The power of pair and group activities in the language classroom

Students engaged in group work activity

Effective and impactful language learning is, ultimately, all about language production. It’s the best way to build students’ confidence and to demonstrate how their skills can be used in real-world scenarios. The onus is therefore on teachers to maximise opportunities for students to practise their core listening and speaking skills. Working in pairs or in groups is a great way to do this and helps get all students active and involved. Group-based activities also help develop other key skills including creativity, problem-solving and team working.

This blog post considers why pair and group activities are so important for language learning, explores how they can be most effective in the classroom and includes some suggestions for educators to try out in their daily practice.

To be completely clear, we’ll use the word “group” throughout this post. This can, of course, refer to students working in pairs or in larger units up to and including the whole class. The same principles still apply and can be scaled up or down depending on numbers.


Why are group activities so effective?

Modern language teaching is no longer just about “the sage on the stage”, conveying information to learners for them to learn. Today’s focus is all about creating an immersive learning experience in which students learn by doing. Pair and group activities excel at creating opportunities for language production because they:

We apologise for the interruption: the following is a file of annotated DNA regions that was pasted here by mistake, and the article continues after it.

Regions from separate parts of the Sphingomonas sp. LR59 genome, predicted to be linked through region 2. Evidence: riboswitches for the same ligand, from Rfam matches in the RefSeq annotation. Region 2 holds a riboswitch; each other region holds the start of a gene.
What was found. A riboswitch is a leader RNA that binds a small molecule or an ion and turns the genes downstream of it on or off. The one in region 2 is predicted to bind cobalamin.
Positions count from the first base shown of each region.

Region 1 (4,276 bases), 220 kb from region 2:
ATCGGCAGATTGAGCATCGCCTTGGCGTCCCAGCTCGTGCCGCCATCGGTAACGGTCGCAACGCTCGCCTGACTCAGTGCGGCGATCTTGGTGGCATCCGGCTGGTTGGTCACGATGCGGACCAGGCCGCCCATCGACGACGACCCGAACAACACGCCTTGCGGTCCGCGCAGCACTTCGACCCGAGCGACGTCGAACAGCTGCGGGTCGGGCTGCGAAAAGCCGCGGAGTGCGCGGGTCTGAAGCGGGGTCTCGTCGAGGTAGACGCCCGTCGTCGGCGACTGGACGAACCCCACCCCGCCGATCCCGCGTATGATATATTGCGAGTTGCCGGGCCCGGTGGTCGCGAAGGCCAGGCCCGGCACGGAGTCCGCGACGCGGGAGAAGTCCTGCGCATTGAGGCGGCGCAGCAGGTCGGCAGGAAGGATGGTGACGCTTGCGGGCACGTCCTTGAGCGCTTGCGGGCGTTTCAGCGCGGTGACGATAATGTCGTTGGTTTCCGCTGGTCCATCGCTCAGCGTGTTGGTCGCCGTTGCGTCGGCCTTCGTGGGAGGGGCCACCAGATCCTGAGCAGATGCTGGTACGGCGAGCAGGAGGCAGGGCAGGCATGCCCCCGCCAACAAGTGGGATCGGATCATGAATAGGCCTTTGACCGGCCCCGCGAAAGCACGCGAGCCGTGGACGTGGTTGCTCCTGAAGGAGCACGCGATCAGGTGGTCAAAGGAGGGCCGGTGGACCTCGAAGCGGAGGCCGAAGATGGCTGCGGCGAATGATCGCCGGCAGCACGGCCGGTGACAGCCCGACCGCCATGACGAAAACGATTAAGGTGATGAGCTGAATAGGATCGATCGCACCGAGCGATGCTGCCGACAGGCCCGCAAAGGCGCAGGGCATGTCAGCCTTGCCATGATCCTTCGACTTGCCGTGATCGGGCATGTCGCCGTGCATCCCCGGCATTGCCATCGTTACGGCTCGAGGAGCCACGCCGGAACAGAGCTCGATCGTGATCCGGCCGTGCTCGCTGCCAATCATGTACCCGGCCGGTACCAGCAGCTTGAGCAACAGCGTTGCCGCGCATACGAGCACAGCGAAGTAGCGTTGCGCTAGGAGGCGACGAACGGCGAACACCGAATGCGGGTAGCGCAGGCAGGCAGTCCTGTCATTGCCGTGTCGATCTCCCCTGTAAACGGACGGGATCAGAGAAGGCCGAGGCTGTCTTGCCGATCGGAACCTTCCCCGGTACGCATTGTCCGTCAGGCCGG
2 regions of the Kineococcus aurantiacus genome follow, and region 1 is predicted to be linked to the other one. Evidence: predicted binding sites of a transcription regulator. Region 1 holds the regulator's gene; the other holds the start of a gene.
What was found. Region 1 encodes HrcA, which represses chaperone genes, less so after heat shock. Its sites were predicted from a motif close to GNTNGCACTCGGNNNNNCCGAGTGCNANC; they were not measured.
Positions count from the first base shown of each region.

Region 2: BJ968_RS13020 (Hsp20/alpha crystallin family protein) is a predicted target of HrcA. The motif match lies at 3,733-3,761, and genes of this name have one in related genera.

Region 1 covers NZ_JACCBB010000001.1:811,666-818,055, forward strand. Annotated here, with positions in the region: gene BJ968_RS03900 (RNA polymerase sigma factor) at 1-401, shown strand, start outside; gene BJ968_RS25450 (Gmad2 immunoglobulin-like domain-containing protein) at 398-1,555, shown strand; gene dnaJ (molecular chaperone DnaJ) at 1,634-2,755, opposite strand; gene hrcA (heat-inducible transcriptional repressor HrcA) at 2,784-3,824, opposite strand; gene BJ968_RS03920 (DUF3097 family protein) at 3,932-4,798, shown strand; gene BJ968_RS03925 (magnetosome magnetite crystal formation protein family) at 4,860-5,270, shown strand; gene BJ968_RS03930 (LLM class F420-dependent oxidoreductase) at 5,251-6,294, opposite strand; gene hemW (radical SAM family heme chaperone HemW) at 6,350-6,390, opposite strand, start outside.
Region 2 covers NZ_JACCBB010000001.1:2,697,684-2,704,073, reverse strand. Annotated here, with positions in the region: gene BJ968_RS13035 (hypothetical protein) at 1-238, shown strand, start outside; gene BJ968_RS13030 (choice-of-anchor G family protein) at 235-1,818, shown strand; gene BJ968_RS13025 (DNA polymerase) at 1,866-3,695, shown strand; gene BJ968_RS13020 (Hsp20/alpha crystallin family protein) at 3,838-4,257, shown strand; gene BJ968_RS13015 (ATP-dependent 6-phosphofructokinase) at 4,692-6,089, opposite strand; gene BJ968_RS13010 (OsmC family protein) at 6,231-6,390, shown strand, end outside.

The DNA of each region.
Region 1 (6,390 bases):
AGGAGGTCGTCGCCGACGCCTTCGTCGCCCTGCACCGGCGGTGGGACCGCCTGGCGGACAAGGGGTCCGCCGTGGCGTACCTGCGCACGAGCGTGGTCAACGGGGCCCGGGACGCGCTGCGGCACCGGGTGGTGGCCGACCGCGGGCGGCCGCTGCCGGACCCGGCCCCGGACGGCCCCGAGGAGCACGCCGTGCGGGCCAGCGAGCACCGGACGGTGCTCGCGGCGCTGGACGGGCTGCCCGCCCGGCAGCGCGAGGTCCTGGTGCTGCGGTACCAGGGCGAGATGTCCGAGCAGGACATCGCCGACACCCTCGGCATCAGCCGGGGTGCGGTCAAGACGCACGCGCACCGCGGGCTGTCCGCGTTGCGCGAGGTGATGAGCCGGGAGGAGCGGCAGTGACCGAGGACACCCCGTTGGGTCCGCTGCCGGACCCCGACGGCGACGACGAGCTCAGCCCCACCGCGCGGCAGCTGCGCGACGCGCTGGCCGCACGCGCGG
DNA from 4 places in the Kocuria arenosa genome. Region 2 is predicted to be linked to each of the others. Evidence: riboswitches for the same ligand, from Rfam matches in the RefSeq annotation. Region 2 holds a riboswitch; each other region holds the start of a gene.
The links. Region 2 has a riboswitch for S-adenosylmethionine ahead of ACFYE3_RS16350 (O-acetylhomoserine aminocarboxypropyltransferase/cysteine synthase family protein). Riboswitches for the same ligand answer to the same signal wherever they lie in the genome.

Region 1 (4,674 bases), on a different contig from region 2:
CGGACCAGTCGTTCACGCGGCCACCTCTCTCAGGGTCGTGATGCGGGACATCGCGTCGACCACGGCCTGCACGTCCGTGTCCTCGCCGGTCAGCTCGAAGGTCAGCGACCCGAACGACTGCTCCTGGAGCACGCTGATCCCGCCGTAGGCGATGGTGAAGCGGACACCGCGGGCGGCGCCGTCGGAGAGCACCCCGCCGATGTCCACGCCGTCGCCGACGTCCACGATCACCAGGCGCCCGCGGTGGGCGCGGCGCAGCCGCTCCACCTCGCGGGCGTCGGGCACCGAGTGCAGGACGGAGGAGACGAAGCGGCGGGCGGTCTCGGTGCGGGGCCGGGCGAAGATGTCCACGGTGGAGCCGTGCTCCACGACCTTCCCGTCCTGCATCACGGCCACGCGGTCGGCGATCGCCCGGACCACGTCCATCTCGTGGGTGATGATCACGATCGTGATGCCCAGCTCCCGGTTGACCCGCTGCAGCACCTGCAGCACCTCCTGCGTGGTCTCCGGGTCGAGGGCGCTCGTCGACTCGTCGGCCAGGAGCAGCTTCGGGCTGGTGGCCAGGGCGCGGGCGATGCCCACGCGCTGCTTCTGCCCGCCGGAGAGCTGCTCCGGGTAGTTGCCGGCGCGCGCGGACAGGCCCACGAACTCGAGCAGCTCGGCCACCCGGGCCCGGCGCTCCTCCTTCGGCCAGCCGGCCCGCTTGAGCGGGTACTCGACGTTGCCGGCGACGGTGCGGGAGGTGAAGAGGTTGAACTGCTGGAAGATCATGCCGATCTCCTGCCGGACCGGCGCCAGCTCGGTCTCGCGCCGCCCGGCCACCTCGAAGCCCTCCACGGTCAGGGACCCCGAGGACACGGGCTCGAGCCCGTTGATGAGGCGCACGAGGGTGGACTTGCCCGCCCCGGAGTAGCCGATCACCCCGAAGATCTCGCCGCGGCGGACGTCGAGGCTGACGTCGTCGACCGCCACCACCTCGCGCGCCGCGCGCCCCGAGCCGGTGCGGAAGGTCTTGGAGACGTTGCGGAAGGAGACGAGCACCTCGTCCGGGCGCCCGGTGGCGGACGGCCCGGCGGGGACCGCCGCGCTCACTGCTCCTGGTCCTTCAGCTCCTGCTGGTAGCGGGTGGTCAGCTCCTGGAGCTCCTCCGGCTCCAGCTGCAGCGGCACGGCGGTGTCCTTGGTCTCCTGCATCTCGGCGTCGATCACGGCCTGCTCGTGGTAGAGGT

• Enhance communication skills: Group activities encourage (force?) students to speak and interact with each other. They therefore promote active participation, ensuring that every student is involved. This exposure helps students to develop their core language skills, particularly listening and speaking. 
  • Feature real-life scenarios: Group activities deliberately simulate real-life language use, making learning more practical and relevant to students. 
  • Boost confidence: Students usually feel more comfortable practising and talking in pairs or small groups rather than standing in front of the class on their own. This encourages everyone to get involved and careful pairing can help even the most anxious students feel more confident.
  • Cover different viewpoints: Students are encouraged to play different roles and to present different positions. This helps learners consider different perspectives, which enriches the discussions and broadens their understanding.


What are different types of group activities?

The honest answer to this question is that there is an infinite number of different types of group activities – it’s just limited by your imagination and classroom circumstances. However, they do tend to cluster around a few common themes.

Perhaps the most common and frequently used is role playing, where students are placed in a fictional, but real-world scenario. Each student is given a specific role to play, such as customer / waiter in a restaurant or boss / prospective employee in a job interview (see our previous blog post on role play for further inspiration).